- Markets have climbed a wall of worry — but worry continues
- Uncertainty stems from both policy and fundamentals
- Consider new strategies for building risk-aware portfolios
A goldilocks economy gets little respect
The bull market in stocks is seven years old, but it may be the most unloved bull market in generations. Growth is moderate, interest rates and inflation are low, and yet the benefits that most people would normally expect to see — higher incomes and robust confidence — simply haven’t materialized.
Instead, uncertainty appears to be the spirit investors can’t shake.
Sticking with a long-term financial plan when market conditions turn challenging always requires dedication. But, the challenge today is unlike any that investors and their advisors have seen, largely due to the unprecedented monetary policy conditions that were in place for many years.
With the Fed beginning to normalize policy and other changes at hand, it's imperative for investors to consider newer strategies for building diversified portfolios. Markets in the next few years could easily be more volatile than during the bull market.
Indexes may not be the answer for income-oriented investors
In 2013, when Fed policy makers merely revealed a discussion of “tapering” the central bank’s quantitative easing program, the Barclays U.S. Aggregate Bond Index delivered its first negative annual result in more than a decade, returning -2.02%. And, today, interest-rate risk in the index is just as high — if not higher — than in 2013.
Interest-rate risk, also called term structure risk, is the first and — we think — most prevalent risk facing bond investors today. Investors with strategies aligned with indexes such as the Barclays U.S. Bond Aggregate Index could experience an uncomfortable level of volatility if rates begin to march higher.
Active strategies for managing interest-rate risk — those that can bring down the sensitivity to higher rates, as measured by duration — can be a beneficial complement to traditional income solutions.
Explore opportunities at the short end of the yield curve
Money market funds are undergoing a rare regulatory overhaul. While they should continue to offer attributes similar to what investors have learned to expect of them in recent decades, the introduction of reforms makes it a worthwhile time to take a broader view of how to target investing near the short end of the yield curve.
Effectively, debt securities that until recently were deemed to be money market eligible but are now off limits have been given a new lease on life: By being excluded from the money market category, they offer a slight yield advantage relative to their more constrained money-market-eligible counterparts. In this way, short-term investment vehicles that can exploit the space between money markets and ultra-short bond funds may simultaneously offer a robust capital preservation profile as well as real higher yield potential.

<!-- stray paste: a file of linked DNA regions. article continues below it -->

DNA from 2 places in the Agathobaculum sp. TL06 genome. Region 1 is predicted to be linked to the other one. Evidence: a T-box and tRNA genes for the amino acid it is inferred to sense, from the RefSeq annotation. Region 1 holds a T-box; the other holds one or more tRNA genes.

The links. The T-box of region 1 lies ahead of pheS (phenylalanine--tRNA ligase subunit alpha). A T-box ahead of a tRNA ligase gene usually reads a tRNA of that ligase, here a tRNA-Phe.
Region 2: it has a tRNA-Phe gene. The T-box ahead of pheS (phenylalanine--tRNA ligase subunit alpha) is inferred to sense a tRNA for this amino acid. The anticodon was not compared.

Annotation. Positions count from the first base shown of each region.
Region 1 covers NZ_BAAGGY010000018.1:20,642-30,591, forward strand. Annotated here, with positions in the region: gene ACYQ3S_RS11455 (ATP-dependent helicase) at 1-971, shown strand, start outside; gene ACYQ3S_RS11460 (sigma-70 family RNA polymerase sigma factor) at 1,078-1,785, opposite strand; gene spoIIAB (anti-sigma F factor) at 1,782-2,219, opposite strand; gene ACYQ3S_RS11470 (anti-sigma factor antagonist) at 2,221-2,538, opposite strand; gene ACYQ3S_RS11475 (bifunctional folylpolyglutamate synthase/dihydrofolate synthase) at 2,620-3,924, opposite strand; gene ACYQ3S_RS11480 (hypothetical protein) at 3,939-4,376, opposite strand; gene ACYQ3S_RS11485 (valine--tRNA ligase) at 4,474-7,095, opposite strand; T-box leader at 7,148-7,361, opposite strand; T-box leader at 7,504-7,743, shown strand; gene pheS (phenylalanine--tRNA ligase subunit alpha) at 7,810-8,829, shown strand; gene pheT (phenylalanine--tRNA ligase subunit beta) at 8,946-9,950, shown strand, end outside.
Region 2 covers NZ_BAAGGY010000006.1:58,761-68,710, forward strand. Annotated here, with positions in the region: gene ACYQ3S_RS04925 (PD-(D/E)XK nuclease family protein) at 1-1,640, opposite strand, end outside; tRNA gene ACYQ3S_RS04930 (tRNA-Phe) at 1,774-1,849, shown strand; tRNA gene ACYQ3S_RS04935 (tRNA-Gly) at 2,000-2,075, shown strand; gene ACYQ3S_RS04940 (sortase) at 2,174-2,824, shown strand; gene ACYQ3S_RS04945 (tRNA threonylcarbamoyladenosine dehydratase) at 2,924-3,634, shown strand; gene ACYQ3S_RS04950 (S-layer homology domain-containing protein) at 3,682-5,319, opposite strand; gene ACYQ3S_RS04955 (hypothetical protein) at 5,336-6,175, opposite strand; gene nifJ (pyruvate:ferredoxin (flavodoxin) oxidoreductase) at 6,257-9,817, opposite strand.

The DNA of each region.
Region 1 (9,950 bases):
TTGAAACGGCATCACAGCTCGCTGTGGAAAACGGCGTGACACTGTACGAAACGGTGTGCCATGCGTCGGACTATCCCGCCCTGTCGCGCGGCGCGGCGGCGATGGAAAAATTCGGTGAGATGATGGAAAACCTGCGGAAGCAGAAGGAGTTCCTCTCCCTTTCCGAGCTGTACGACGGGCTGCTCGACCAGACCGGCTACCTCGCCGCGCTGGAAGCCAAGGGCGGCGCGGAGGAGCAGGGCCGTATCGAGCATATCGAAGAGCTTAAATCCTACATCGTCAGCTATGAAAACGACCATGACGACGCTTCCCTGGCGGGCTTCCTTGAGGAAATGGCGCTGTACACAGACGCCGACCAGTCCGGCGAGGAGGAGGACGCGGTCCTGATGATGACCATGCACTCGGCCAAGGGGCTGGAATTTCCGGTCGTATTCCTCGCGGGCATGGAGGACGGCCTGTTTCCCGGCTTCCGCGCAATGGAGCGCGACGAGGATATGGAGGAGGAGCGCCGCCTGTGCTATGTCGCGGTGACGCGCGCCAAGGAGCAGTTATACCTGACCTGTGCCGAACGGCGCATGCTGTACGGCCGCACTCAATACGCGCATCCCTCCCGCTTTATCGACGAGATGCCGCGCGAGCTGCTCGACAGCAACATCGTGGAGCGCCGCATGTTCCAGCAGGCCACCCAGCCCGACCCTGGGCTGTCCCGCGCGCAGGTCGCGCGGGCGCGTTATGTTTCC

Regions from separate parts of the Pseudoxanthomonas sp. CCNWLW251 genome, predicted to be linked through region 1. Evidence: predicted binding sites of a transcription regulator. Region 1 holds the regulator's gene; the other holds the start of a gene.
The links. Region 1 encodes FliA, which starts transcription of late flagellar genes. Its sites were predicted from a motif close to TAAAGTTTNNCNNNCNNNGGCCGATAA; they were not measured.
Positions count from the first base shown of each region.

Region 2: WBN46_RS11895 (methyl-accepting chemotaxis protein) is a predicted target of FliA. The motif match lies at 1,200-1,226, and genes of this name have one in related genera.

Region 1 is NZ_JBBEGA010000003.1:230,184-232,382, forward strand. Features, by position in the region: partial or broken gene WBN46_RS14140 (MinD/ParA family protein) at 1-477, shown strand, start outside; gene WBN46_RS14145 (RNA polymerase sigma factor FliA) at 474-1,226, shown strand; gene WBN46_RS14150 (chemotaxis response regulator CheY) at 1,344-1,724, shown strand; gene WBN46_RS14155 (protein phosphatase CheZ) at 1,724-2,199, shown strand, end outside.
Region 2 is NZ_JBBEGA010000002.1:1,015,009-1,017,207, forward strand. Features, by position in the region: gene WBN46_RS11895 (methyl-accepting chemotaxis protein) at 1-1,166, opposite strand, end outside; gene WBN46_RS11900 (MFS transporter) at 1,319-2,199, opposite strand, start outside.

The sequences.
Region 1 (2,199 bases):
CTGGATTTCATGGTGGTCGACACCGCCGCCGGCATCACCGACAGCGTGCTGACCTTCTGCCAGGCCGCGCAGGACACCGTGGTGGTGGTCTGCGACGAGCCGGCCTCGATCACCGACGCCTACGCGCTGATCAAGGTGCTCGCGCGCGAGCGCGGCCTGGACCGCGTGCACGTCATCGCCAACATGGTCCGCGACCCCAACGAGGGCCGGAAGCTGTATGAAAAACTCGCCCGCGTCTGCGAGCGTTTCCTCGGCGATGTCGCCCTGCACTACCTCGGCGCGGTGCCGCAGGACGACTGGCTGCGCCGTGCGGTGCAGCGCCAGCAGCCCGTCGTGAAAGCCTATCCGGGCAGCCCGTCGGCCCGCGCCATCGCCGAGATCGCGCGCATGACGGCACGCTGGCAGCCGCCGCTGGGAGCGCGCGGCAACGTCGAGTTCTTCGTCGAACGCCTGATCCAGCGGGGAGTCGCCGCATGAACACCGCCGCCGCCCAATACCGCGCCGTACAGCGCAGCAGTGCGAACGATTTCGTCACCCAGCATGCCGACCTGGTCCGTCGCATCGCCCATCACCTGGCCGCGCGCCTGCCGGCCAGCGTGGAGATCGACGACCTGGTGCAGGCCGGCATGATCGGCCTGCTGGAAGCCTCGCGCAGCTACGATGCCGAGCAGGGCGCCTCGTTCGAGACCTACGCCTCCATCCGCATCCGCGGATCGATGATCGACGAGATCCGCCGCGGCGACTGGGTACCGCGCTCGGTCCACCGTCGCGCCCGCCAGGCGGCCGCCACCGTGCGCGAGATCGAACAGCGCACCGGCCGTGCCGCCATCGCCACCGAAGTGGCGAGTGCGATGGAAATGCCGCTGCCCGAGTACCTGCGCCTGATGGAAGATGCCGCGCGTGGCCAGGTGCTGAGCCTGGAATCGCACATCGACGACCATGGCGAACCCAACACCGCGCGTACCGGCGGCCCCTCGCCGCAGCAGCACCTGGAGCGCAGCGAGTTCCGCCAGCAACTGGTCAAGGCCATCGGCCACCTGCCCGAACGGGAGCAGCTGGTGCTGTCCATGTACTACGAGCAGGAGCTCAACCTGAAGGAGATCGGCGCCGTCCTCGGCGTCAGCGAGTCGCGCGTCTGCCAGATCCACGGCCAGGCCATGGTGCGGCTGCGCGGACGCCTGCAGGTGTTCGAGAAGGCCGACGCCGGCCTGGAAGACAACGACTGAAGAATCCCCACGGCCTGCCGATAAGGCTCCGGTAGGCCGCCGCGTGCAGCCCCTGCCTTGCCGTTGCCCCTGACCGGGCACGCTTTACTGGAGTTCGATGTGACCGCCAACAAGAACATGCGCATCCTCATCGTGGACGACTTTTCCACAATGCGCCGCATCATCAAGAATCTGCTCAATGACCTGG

Balance a portfolio with modern diversification strategies
The classic diversification strategy familiar to many is a balanced portfolio of 60% stocks and 40% bonds. While it's simple, it could lack effectiveness in reducing portfolio risk. That's because 90% of the risk in a balanced portfolio still comes from stocks, based on historical data.
That is why it is important to globalize allocations and consider adding a broader set of asset classes to the traditional balanced formula. Small-cap stocks and high-yield debt securities are examples of assets that could broaden diversification, but might be left out of a classic balanced portfolio. Of course, diversification does not guarantee a profit or ensure against loss, and it is possible to lose money in a diversified portfolio.
In addition, it's worth considering an absolute return approach that seeks uncorrelated sources of return. The absolute return philosophy is, by nature, extremely flexible, with greater independence from traditional benchmarks. Along with asset class and geographic flexibility, absolute return strategies can include use of derivatives that seek to gain exposures more efficiently or seek to isolate and mitigate specific types of risks.
Keep a wide-angle view of risk
It's clear that this economy has reasons for both optimism and pessimism, but given widespread uncertainty, flexible strategies that have room to maneuver can offer value to a portfolio. Most of us do not have the luxury of waiting for conditions to appear more certain in order to pursue investment goals, and sticking to a well-diversified financial plan remains the best course for most. It only makes sense to consider taking advantage of the best in newer and traditional strategies in building a plan.